Abu-Fadil Pens Lebanon Chapter in EJN Migrant Report

Media worldwide are failing the professional coverage test of the migrant/refugee story, with Lebanese journalists providing examples of what not to do in broaching the topic.

In a scathing indictment of how journalists are following the issue internationally, the Ethical Journalism Network (EJN) documented the practices of media’s shortfall in the European Union, Bulgaria, Italy, Turkey, the United Kingdom, Australia, Brazil, China, The Gambia, India, Lebanon, Mexico, Nepal, South Africa and the United States.

Moving Stories Cover (courtesy EJN)

The EJN’s Moving Stories: International Review of How Media Cover Migration launched in December 2015 showed how journalists in those countries have, for the most part, flunked on several fronts.

Lebanon, which is hosting over a quarter of its population in Syrian refugees – added to earlier asylum seekers and migrants from different countries – is equally culpable, but NGOs are stepping in to mitigate media’s poor job of covering the story.

Nobel Peace Prize laureate Malala Yousefzai visits Syrian refugees in Lebanon (courtesy Eason Jordan)

Nobel Peace Prize laureate Malala Yousefzai visits Syrian refugees in Lebanon (courtesy Eason Jordan)

Media Unlimited director Magda Abu-Fadil contributed the chapter Lebanon: Media Put Humanity in the Picture as Refugee Crisis Takes Hold to the EJN report highlighting the failure to provide accurate, fair, balanced, and ethical coverage of the refugee and migrant issue. 

 

MU Director Interviewed on Social Media Ethics

Media Unlimited director Magda Abu-Fadil weighed in on a hot ethics topic following a Twitter slugfest during which a journalist and an activist carried on battling during a Lebanese TV talk show.

Journalist Ghadi Francis in a controversial tweet described the Syrian city of Douma as “meshwiyyeh” (Arabic for grilled or barbequed) by barrel bombs dropped on it that kill untold numbers of civilians.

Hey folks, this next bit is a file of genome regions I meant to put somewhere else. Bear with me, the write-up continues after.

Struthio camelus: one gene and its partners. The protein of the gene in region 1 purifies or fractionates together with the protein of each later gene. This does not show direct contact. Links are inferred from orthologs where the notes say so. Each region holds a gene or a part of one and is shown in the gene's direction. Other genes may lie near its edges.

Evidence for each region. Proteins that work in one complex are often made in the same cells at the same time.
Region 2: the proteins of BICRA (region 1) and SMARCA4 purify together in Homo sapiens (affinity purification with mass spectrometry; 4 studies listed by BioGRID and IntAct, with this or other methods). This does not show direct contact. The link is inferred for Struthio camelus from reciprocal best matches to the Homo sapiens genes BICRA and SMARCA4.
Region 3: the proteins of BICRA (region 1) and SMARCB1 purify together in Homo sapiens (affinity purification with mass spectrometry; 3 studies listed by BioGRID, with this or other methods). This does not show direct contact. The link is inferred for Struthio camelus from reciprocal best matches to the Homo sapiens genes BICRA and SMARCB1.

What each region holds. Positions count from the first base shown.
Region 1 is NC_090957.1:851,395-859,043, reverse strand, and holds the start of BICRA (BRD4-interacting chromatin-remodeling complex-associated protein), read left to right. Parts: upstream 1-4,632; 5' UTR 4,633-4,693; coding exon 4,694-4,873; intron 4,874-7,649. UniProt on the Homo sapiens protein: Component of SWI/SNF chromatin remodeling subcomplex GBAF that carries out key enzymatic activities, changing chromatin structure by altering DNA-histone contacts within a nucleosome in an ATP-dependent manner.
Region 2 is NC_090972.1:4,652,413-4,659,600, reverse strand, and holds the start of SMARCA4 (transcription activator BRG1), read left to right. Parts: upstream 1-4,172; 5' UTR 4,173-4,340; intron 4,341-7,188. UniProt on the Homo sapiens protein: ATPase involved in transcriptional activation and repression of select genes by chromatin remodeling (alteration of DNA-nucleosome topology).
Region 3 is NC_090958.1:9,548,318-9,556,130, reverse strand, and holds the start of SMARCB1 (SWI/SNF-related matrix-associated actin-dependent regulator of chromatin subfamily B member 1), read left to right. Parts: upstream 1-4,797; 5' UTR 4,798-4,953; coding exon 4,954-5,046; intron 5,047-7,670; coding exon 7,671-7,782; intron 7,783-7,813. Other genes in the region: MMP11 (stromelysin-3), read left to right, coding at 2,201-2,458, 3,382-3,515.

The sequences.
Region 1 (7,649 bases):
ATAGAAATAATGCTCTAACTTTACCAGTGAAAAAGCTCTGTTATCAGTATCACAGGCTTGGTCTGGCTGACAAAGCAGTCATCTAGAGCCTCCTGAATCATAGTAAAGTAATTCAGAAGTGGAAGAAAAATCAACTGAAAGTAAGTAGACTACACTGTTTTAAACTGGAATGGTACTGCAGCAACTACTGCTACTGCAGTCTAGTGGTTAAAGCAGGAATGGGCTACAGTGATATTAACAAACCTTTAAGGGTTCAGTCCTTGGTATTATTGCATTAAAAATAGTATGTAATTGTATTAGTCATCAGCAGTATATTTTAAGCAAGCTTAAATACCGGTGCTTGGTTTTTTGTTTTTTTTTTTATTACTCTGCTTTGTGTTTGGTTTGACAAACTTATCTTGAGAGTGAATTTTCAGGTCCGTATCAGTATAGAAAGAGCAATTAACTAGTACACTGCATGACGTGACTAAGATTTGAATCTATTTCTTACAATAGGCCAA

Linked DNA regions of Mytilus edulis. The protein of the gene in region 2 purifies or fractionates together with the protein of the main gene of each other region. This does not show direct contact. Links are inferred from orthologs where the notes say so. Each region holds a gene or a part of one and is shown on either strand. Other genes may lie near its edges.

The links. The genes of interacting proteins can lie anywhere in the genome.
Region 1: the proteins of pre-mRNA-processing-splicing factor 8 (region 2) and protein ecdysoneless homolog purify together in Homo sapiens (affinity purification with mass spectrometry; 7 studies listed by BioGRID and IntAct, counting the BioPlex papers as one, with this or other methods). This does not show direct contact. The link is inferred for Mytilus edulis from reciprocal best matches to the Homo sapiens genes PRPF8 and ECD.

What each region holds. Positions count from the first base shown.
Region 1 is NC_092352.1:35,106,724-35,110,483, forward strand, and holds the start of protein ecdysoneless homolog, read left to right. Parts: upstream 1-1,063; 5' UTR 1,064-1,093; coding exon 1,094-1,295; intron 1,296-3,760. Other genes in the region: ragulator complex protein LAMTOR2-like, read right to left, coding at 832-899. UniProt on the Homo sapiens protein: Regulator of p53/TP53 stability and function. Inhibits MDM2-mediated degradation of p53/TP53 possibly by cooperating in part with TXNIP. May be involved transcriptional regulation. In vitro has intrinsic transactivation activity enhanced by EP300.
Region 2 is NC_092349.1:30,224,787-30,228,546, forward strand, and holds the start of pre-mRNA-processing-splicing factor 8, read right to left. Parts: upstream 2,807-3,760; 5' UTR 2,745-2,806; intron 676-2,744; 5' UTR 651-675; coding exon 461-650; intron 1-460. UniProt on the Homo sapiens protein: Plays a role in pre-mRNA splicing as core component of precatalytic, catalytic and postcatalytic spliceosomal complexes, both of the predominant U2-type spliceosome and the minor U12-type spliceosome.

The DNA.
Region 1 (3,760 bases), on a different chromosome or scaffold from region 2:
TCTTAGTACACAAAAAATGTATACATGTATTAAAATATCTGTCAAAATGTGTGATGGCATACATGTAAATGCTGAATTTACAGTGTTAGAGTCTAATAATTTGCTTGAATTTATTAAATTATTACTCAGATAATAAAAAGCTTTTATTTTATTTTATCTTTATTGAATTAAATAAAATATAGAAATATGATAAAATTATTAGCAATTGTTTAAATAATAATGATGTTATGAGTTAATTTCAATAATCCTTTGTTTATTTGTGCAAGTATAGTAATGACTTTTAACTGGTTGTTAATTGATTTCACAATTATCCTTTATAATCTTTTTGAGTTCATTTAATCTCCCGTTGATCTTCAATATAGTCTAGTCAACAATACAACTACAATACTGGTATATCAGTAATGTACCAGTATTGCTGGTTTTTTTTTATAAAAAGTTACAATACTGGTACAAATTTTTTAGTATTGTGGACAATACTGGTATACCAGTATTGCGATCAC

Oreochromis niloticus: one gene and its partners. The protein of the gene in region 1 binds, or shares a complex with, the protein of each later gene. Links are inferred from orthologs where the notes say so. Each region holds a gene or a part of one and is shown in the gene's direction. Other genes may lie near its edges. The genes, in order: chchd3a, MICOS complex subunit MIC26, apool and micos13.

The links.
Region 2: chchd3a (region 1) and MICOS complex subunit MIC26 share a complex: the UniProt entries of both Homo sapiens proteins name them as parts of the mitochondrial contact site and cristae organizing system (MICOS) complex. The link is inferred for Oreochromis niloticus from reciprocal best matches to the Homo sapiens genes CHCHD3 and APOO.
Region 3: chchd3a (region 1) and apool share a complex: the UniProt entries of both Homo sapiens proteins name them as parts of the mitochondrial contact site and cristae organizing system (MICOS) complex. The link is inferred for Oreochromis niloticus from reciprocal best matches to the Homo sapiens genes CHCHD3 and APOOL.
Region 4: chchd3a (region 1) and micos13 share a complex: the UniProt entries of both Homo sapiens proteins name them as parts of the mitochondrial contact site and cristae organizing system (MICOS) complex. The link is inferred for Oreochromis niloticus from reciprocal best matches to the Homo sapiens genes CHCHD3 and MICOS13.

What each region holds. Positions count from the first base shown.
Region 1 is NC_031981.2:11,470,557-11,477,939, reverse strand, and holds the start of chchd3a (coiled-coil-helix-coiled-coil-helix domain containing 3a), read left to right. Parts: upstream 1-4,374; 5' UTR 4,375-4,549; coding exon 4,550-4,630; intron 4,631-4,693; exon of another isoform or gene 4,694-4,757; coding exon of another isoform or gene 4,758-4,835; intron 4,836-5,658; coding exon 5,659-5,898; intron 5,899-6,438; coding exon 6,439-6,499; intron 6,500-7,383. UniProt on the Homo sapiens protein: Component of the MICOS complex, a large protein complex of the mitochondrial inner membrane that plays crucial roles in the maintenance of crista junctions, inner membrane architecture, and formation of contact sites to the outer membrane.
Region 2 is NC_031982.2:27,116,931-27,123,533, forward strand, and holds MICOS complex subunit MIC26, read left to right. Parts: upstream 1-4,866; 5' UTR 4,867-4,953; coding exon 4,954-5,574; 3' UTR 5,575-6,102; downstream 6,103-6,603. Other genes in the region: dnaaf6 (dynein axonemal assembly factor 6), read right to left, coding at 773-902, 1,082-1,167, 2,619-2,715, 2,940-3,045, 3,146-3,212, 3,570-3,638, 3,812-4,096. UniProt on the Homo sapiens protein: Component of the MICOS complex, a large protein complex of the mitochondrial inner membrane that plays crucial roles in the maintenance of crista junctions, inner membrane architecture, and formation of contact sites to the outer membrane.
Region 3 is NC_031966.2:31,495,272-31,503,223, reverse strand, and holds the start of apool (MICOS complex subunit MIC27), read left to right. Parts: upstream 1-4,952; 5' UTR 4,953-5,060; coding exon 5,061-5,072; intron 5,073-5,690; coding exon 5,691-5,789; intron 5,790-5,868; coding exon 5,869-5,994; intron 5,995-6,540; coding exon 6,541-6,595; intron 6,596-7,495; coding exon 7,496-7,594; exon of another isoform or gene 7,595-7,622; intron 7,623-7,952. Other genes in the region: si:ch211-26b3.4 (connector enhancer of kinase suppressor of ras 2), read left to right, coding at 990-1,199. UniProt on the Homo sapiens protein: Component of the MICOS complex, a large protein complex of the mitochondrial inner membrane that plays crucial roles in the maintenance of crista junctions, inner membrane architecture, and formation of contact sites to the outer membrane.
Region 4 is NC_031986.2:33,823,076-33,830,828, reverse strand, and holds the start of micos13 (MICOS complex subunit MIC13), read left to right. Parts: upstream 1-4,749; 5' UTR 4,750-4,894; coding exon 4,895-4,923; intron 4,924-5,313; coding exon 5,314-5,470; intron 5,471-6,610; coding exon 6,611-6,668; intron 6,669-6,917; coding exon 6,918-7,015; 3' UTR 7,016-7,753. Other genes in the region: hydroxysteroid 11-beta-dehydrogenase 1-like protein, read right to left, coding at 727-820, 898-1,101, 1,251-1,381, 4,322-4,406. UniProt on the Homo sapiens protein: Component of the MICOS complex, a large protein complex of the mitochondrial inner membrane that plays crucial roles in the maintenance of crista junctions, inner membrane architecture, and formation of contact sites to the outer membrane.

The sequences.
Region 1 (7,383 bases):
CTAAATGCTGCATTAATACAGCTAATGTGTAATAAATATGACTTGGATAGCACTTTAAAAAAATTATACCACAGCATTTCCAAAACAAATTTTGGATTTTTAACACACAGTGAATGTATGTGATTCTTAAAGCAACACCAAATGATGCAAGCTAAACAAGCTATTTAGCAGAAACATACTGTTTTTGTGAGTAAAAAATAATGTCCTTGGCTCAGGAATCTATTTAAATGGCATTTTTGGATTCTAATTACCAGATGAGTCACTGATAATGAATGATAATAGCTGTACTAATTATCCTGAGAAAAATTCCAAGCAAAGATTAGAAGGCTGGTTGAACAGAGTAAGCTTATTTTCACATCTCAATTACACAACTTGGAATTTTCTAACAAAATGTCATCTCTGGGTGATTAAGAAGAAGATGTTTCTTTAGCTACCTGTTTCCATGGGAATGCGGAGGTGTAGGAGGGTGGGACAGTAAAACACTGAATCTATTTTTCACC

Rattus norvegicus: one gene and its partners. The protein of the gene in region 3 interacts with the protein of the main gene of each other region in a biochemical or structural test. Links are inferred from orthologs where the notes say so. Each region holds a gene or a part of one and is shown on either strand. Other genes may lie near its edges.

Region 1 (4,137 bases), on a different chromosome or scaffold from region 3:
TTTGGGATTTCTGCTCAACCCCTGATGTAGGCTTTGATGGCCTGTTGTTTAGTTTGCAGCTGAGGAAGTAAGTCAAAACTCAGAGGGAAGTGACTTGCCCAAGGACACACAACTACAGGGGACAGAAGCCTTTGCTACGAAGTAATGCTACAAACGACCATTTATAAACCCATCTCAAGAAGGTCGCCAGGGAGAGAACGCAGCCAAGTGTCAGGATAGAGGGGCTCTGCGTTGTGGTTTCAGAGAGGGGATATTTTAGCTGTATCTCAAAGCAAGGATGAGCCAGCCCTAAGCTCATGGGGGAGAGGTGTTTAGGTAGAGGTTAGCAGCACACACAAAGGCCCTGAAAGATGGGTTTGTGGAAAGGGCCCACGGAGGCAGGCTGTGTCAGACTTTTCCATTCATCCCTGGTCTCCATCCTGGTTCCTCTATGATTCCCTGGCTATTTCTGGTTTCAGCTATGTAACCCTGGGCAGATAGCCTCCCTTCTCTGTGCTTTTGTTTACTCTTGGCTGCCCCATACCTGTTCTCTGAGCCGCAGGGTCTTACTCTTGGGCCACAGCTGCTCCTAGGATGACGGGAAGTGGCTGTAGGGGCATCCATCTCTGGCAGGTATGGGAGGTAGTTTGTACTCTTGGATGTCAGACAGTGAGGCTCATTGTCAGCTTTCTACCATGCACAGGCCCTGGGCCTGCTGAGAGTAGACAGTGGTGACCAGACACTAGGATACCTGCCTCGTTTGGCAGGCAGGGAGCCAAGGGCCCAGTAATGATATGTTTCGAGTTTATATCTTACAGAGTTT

Screen shot of Twitter shouting match over Douma

Screen shot of Twitter shouting match over Douma

When her label struck a raw nerve with opponents of the Syrian regime that’s accused of using these weapons, Francis then tweeted “if grilled doesn’t cut it, then it’s ‘maslouqa’ (boiled).”

That prompted activist Sara Assaf to lunge back: “This is what idiotic @ghadifrancis, a ‘journalist’ at @OTVLebanon had to say about #Douma massacre. WLEK TFOUUU (I spit on you).

Enter Paula Yacoubian, host of the political talk show “Inter-Views” on Lebanon’s Future TV, who, also in a tweet, invited both women to further expound on the matter on her program in February 2015.

Asked if there were guidelines to follow in social media under pressures of war and conflict, Abu-Fadil replied: “There are standards. While we have freedom to express ourselves through social media, it doesn’t mean we shouldn’t have a sense of responsibility.”

Paula Yacoubian Inter-Views Magda Abu-Fadil on social media ethics

Paula Yacoubian Inter-Views Magda Abu-Fadil on social media ethics

Abu-Fadil also referred to the five core values of journalism, expounded by Ethical Journalism Network director Aidan White in a video: as accuracy, independence, impartiality, humanity and accountability.

She argued that they apply equally to bloggers, activists and non-journalists using social media.

“What we’re seeing a lot on social media are reflexive answers, where someone tweets something and another person replies reflexively, with no consideration for critical thinking,” she said.

Abu-Fadil added that one has to stop and think about the repercussions of tweets and whether they could cause harm.

“What’s this incredible accomplishment of contributing to hate speech? It’s disgraceful. We’ve reached a level of unprecedented degeneration,” she noted.